As we all know round three is upon us and that means one thing community, PRICES ARE A CHANGING.
As I mentioned a little last week, there was a time when trading after round two wasn’t an essential acquisition but as the rules have changed and we now have 30 trades, I strongly advise to use both trades this week. Any coach who thinks by holding their trades they will gain an advantage later on in the year will be badly mistaken, and without the use of corrective trading this week, they could be left a long way behind the leaders.
Of course there will be many trade options and player combinations on offer to the thousands of coaches out there, and not all of them will work out to be successful. We often get blinded by the past scores, break evens and projected price rises and falls without fully understanding some or all of those concepts.
A mate of mine who shall remain nameless to save him embarrassment made one of the most mind blowing trade errors I have ever seen in this game. He went into the season with a three gun, five rookie backline strategy and picked Goddard, Gibbs and Hanley as his three guns. After round one he traded Hanley out for Hartlett. Now encase you don’t know how that has worked out so far, Hanley scored 83pts in round one and Hartlett scored 123pts. In round two after he swapped these two players, Hanley scored 160pts and Hartlett scored 38pts. Now I’ll give you all a minute to either stop laughing or crying or both, depending on how much empathy you have for this man before I explain his reasoning.
I asked him what he was thinking and while his reasoning was completely flawed, in a very weird way I could kind of understand it from his view point. You see he informed me that he was tossing up between Hartlett and Hanley for his third premium defender and last minute went to Hanley. After round one when Hartlett outscored Hanley by 40pts he thought he had backed the wrong horse. He told me he thought Hanley’s breakeven was too high after his “low” score and that if he wanted to get Hartlett in he would have to act now because after his “massive” score his breakeven was really low and would soon shoot up in value. He wanted to be able to use two corrective trades on other parts of his team after round two so he made the trade last week. Of course he wouldn’t have made this mistake if he had read last week’s article “Trade Temptations” and followed the two golden rules when trading (recap here). However what was more alarming to me was the fact that when I quizzed him on how he worked out Hanley was going to have a massive breakeven he said he thought a score of 83 would result in a massive breakeven. The thing is he didn’t actually know what kind of breakeven or projected price fall Hanley was looking at because he didn’t quite understand how the breakeven or prices were calculated. I’m guessing if he did then there is a good chance he wouldn’t have made this trade.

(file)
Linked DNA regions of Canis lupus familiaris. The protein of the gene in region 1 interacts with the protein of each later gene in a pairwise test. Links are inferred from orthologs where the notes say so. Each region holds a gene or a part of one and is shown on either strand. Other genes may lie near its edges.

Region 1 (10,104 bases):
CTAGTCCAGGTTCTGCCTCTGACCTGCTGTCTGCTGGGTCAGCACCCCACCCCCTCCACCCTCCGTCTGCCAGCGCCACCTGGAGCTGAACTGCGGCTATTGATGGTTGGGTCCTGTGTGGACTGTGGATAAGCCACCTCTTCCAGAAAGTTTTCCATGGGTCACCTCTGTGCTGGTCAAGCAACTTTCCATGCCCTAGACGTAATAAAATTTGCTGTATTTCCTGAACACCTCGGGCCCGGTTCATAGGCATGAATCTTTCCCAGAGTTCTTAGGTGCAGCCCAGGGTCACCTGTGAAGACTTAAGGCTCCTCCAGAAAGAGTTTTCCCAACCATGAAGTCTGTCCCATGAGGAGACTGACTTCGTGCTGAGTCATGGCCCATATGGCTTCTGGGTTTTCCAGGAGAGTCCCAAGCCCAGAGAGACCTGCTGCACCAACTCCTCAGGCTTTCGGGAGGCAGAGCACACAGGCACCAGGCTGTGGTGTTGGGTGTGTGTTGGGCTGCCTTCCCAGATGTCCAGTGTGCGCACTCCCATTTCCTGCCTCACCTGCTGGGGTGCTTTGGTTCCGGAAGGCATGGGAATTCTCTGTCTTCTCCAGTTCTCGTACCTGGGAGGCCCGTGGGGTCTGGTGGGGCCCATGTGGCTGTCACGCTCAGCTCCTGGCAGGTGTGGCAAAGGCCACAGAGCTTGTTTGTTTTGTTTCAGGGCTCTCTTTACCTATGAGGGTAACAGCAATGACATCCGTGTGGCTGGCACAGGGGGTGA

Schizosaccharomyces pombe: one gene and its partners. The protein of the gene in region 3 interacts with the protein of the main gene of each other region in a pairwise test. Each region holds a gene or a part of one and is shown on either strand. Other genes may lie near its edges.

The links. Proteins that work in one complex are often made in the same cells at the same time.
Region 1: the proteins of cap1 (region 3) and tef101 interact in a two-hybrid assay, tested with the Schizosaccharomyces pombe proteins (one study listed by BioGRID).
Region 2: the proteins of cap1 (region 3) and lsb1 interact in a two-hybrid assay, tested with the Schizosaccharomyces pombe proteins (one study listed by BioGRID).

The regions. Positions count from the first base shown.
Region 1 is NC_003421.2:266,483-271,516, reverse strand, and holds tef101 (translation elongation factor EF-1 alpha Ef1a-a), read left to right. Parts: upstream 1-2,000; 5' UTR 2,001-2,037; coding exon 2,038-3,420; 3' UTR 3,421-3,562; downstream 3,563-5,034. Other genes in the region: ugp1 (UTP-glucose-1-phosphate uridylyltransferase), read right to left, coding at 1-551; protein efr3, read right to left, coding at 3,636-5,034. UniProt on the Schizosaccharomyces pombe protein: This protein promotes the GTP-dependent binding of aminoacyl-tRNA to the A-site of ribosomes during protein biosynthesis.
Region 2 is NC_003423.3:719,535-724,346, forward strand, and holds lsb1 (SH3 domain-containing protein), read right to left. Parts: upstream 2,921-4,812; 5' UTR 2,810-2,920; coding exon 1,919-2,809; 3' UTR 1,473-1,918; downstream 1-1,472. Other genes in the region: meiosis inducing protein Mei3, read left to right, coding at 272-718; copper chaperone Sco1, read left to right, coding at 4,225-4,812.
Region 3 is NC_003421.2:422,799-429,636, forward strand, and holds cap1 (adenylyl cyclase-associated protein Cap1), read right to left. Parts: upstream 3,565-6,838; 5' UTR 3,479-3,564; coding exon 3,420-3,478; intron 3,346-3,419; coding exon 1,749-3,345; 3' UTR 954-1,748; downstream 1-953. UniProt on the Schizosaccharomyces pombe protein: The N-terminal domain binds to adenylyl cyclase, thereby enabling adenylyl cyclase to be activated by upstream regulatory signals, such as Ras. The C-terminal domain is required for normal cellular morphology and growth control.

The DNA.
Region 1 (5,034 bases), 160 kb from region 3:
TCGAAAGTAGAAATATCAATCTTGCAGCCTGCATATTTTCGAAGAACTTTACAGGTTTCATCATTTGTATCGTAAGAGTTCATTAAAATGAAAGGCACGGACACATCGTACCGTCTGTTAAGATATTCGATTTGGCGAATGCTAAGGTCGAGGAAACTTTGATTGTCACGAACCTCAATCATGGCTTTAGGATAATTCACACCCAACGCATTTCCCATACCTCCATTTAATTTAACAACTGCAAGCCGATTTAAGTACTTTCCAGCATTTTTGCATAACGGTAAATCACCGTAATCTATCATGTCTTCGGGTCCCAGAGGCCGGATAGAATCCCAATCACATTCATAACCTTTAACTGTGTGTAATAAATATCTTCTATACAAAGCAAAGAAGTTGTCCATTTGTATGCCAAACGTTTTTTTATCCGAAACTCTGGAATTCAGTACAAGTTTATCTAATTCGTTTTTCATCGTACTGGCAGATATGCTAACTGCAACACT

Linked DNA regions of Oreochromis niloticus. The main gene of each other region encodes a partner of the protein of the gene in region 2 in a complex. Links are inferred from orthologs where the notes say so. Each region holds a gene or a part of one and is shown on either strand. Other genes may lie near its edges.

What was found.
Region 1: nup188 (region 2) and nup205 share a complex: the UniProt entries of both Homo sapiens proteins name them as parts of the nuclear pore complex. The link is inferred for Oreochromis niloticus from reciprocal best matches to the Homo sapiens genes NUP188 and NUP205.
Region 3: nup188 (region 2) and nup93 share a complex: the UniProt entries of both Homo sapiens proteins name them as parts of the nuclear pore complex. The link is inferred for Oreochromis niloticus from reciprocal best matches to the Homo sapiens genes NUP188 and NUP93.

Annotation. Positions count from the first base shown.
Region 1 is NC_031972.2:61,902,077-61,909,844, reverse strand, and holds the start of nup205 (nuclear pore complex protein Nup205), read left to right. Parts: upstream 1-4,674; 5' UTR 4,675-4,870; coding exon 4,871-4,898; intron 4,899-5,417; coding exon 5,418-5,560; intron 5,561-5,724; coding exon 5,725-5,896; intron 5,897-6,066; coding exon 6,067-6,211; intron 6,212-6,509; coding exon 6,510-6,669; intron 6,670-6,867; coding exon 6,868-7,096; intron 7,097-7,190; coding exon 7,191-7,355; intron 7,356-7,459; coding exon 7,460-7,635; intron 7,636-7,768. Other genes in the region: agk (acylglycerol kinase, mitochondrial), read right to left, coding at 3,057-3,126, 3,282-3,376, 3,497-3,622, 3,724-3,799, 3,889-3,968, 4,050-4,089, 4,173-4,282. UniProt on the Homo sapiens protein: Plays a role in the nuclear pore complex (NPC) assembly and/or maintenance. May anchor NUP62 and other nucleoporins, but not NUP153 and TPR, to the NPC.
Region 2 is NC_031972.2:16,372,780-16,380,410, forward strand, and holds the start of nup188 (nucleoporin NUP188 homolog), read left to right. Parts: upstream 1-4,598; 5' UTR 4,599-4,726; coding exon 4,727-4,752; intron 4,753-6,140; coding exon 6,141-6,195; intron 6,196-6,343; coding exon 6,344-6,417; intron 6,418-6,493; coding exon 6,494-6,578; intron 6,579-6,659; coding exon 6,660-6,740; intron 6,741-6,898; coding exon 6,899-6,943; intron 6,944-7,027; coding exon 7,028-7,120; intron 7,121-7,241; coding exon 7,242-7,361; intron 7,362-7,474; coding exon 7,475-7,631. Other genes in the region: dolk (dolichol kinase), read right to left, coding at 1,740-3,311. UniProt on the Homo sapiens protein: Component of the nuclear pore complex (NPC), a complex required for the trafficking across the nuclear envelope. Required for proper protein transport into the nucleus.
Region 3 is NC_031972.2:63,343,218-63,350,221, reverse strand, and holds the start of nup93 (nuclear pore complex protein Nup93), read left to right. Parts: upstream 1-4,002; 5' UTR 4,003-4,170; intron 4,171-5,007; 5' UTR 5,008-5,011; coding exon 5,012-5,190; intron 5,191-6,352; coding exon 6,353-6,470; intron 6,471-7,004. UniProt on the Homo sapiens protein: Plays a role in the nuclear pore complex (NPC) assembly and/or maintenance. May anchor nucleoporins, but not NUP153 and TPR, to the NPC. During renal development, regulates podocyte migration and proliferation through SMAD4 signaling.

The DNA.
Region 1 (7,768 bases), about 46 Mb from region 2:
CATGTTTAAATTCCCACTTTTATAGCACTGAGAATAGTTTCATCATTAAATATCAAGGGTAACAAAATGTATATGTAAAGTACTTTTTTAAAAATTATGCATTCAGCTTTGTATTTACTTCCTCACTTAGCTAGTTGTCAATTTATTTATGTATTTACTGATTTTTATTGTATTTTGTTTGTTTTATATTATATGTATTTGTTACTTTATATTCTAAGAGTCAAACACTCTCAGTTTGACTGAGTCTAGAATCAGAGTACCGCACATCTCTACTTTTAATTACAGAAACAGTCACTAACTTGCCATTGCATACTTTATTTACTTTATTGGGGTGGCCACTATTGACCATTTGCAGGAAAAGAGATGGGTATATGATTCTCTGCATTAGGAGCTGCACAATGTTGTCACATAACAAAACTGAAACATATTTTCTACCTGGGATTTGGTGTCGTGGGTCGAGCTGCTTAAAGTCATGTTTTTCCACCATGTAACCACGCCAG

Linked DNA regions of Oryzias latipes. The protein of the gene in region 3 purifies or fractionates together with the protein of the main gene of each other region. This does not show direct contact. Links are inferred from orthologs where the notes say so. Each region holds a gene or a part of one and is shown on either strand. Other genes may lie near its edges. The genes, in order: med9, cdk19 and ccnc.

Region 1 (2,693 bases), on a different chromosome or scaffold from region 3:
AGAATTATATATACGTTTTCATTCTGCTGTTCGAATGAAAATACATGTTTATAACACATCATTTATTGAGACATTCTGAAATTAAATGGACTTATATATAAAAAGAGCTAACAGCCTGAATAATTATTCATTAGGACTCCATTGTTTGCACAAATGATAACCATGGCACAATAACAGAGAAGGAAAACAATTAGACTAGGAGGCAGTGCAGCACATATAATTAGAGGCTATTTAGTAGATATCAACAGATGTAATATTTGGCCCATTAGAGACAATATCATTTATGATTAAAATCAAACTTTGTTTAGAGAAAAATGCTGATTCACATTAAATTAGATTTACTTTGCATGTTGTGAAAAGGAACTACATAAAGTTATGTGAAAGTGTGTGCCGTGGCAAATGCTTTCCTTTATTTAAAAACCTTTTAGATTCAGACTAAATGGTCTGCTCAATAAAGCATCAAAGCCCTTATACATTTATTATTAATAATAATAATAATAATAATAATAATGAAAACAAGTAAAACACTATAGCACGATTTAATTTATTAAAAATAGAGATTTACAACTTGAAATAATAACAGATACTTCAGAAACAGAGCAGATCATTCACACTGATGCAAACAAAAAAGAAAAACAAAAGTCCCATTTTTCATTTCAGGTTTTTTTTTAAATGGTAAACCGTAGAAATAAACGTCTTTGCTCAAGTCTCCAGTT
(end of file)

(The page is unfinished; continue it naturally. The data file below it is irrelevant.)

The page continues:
So this scenario got me thinking, here we have quite an experienced Supercoach player, who by the way finished in the top 5000 last season (yes, bet you didn’t see that coming) making such a basic trading error because he still doesn’t quite understand how players values and breakevens are calculated. So if he doesn’t know then there are probably a lot of other coaches out there who are in a very similar position. Coaches who could be about to make their corrective trade based on what they are assuming will happen with players prices, and not what will actually happen to their players prices. Fear not beloved community this Mad Irish B**tard isn’t going to leave any of you in the dark any longer.
I am going to give you a very good example of just how easily fooled by breakevens we can be. I am going to use Gary Ablett and Patrick Dangerfield as perfect examples.
Pop Quiz: Ablett ($740,500) has scored 277pts and Dangerfield ($636,000) has scored 170pts over the first two rounds. If they both score 120pts in each of the next two rounds, who will have lost more value after round 4 ??
Answer: Ablett. Ablett will have lost $51,200, while Dangerfield $36,400
Even though Ablett has gotten off to a far better start to the year than Dangerfield, under this scenario where they both score 120 in each of their next two rounds Ablett will have dropped more in Value than Dangerfield. This is because Ablett’s great start and Dangerfields bad start are accounted for in round one where Ablett scored 178pts and Danger scored 63pts. These scores are then only in the three week rolling average (used to calculate the players value) for one week and thus really count for nothing in the larger scheme of things. Ablett’s score of 99 from round two will now be in his rolling average for two weeks and will account for large portion of his drop over the next two weeks. However this score is still less consequential than every other score from here on out, as they will now appear in their rolling average for three weeks.
So going back to my hapless friend who went Hanley to Hartlett because he was worried about their respective breakevens, it actually really doesn’t matter what a player scores in round one because it is only going to affect their price after round three only. Scores in round two will affect their price after round 3 and 4, and then scores in round three will affect their scores after round 3, 4 and 5.
I know many of you are considering corrective trades on under performing premiums this round but before you jump the gun make sure you really understand what you are gaining and what you are losing. I don’t want to be back next week telling a similar story to the Hanley to Hartlett trade mentioned above.
And for all of those who are undecided on which premiums should you keep or who should you be trading in, check out Flesh for Fantasy tomorrow night with Mr Crimmins. A must read.
Best of luck with those trades
Mick the Mad Irishman